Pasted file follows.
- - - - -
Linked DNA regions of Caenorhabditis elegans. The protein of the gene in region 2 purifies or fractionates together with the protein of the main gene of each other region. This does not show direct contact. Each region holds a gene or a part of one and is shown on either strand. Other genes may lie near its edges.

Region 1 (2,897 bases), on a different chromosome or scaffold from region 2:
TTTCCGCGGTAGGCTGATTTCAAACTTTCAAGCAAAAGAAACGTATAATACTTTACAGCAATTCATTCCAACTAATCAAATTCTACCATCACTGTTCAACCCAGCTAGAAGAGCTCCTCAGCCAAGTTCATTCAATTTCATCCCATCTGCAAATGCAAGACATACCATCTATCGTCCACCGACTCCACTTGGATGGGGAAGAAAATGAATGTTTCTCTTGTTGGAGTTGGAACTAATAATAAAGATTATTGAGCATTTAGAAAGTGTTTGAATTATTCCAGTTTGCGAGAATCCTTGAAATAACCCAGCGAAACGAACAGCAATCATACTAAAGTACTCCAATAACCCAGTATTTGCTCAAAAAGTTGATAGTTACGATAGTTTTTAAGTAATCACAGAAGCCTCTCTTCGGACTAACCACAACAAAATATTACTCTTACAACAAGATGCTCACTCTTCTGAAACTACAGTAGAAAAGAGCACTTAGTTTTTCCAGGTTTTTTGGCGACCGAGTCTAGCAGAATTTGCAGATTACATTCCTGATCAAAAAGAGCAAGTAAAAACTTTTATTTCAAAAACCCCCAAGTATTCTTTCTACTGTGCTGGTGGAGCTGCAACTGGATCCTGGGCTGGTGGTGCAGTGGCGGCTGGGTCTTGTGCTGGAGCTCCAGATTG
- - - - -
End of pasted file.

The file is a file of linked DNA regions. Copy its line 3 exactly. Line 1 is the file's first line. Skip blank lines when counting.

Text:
TTTCCGCGGTAGGCTGATTTCAAACTTTCAAGCAAAAGAAACGTATAATACTTTACAGCAATTCATTCCAACTAATCAAATTCTACCATCACTGTTCAACCCAGCTAGAAGAGCTCCTCAGCCAAGTTCATTCAATTTCATCCCATCTGCAAATGCAAGACATACCATCTATCGTCCACCGACTCCACTTGGATGGGGAAGAAAATGAATGTTTCTCTTGTTGGAGTTGGAACTAATAATAAAGATTATTGAGCATTTAGAAAGTGTTTGAATTATTCCAGTTTGCGAGAATCCTTGAAATAACCCAGCGAAACGAACAGCAATCATACTAAAGTACTCCAATAACCCAGTATTTGCTCAAAAAGTTGATAGTTACGATAGTTTTTAAGTAATCACAGAAGCCTCTCTTCGGACTAACCACAACAAAATATTACTCTTACAACAAGATGCTCACTCTTCTGAAACTACAGTAGAAAAGAGCACTTAGTTTTTCCAGGTTTTTTGGCGACCGAGTCTAGCAGAATTTGCAGATTACATTCCTGATCAAAAAGAGCAAGTAAAAACTTTTATTTCAAAAACCCCCAAGTATTCTTTCTACTGTGCTGGTGGAGCTGCAACTGGATCCTGGGCTGGTGGTGCAGTGGCGGCTGGGTCTTGTGCTGGAGCTCCAGATTG